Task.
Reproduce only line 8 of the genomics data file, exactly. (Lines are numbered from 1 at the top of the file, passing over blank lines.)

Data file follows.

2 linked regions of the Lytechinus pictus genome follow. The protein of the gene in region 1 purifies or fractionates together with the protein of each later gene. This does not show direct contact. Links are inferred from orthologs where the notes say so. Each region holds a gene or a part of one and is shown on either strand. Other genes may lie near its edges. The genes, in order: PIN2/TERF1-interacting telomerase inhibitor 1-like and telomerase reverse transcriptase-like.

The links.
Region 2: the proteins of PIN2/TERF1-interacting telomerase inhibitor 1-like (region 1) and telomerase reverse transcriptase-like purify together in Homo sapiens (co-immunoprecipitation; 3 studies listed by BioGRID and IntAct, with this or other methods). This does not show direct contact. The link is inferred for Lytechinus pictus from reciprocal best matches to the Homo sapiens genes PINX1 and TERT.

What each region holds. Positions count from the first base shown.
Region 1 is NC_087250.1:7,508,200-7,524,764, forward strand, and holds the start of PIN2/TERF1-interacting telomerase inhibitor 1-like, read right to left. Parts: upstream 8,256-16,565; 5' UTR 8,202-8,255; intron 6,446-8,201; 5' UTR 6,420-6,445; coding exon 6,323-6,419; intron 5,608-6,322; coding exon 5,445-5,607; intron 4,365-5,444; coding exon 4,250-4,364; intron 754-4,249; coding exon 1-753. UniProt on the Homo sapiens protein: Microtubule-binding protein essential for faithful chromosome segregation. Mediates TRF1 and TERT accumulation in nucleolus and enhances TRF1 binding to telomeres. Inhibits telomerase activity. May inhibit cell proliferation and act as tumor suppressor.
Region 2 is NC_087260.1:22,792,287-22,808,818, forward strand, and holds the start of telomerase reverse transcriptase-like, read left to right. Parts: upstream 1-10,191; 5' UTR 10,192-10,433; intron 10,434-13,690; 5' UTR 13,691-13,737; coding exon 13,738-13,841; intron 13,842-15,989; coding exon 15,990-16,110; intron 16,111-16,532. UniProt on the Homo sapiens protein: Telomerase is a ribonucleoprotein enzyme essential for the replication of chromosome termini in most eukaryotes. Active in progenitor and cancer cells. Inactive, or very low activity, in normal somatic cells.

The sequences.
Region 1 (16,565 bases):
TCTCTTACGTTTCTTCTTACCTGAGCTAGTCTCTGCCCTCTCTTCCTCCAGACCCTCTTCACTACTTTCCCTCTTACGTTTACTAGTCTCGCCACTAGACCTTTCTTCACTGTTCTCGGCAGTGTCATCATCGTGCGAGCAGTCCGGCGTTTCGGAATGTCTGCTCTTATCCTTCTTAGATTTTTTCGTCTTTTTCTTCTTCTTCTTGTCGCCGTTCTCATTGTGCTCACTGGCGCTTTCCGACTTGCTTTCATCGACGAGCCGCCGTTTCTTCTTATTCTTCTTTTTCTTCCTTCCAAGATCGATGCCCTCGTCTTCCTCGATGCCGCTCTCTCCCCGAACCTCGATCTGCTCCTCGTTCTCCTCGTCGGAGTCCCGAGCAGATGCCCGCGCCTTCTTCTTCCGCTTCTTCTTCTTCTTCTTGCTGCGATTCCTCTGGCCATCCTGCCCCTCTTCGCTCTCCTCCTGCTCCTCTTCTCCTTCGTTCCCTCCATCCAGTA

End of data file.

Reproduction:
Region 1 (16,565 bases):